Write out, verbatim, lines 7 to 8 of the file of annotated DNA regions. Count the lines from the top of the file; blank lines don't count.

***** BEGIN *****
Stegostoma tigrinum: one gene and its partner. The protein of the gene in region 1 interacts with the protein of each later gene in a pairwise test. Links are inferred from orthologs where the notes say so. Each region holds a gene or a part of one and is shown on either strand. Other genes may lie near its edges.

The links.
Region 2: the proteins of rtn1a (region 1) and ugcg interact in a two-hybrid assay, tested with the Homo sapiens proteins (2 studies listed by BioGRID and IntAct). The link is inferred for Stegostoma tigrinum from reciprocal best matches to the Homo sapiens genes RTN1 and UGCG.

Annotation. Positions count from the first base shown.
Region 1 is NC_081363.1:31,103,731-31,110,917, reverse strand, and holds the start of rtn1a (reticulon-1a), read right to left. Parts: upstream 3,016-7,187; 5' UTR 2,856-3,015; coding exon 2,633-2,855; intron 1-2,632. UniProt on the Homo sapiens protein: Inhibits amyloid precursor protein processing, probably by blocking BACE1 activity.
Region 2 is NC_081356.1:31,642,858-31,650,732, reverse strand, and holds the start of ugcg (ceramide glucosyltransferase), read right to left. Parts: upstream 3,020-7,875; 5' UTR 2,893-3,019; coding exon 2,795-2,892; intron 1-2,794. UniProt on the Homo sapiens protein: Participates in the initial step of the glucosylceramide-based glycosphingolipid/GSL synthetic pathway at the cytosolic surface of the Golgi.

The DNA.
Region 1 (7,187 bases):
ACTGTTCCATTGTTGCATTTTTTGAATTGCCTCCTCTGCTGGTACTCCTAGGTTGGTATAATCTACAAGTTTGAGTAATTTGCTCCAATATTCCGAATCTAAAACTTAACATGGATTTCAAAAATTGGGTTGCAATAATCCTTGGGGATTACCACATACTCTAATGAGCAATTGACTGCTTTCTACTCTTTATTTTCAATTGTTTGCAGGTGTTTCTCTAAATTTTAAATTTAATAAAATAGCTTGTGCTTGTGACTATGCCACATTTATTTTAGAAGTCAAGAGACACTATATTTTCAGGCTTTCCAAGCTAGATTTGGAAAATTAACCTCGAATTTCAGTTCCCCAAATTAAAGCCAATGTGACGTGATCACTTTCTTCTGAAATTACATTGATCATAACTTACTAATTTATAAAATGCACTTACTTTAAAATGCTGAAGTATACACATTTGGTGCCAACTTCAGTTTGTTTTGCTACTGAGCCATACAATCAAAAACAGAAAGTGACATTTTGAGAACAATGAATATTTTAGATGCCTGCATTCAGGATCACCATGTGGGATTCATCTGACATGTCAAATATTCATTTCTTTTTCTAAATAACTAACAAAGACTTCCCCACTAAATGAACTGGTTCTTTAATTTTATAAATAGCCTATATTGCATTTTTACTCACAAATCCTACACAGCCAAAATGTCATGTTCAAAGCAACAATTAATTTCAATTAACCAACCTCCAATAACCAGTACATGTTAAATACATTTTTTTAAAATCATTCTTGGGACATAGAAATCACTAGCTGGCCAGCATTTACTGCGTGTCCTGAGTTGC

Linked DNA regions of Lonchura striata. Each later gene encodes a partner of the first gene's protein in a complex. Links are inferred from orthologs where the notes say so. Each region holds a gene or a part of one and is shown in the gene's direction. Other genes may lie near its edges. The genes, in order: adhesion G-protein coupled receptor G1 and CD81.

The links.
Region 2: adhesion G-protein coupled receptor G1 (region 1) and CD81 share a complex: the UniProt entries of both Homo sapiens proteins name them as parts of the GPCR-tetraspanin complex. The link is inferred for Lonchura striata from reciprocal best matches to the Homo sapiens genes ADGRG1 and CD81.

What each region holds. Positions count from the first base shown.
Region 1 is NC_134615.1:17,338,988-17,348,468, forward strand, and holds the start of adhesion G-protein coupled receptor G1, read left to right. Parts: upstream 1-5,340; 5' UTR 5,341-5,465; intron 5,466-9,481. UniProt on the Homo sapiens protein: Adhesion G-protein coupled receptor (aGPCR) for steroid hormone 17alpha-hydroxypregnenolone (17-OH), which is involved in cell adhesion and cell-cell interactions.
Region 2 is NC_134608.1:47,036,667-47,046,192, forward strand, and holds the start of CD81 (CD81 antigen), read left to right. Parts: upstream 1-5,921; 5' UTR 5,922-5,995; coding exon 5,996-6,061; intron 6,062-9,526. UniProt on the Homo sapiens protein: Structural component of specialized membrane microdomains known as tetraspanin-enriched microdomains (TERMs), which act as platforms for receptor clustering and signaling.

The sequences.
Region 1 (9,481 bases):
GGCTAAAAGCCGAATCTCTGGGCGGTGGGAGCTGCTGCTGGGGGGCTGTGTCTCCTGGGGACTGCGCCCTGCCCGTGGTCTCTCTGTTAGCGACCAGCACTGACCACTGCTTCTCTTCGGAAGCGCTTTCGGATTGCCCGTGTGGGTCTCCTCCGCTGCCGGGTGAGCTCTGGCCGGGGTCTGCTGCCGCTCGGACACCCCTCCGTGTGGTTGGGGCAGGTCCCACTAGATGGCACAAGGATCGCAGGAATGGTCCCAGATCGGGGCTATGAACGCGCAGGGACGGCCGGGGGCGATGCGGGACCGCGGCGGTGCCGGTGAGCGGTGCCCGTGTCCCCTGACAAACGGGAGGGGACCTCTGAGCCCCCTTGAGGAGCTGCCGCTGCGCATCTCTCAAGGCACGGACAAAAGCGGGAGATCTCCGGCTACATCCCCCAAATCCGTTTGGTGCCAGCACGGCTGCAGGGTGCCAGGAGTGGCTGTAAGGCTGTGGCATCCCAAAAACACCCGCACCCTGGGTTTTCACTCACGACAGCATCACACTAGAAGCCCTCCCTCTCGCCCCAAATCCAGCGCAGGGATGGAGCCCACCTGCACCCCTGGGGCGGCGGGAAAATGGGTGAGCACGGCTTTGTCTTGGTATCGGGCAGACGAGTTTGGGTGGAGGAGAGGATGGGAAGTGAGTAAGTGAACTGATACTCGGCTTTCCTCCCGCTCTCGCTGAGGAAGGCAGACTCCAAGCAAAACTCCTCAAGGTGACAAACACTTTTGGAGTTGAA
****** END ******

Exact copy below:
The DNA.
Region 1 (7,187 bases):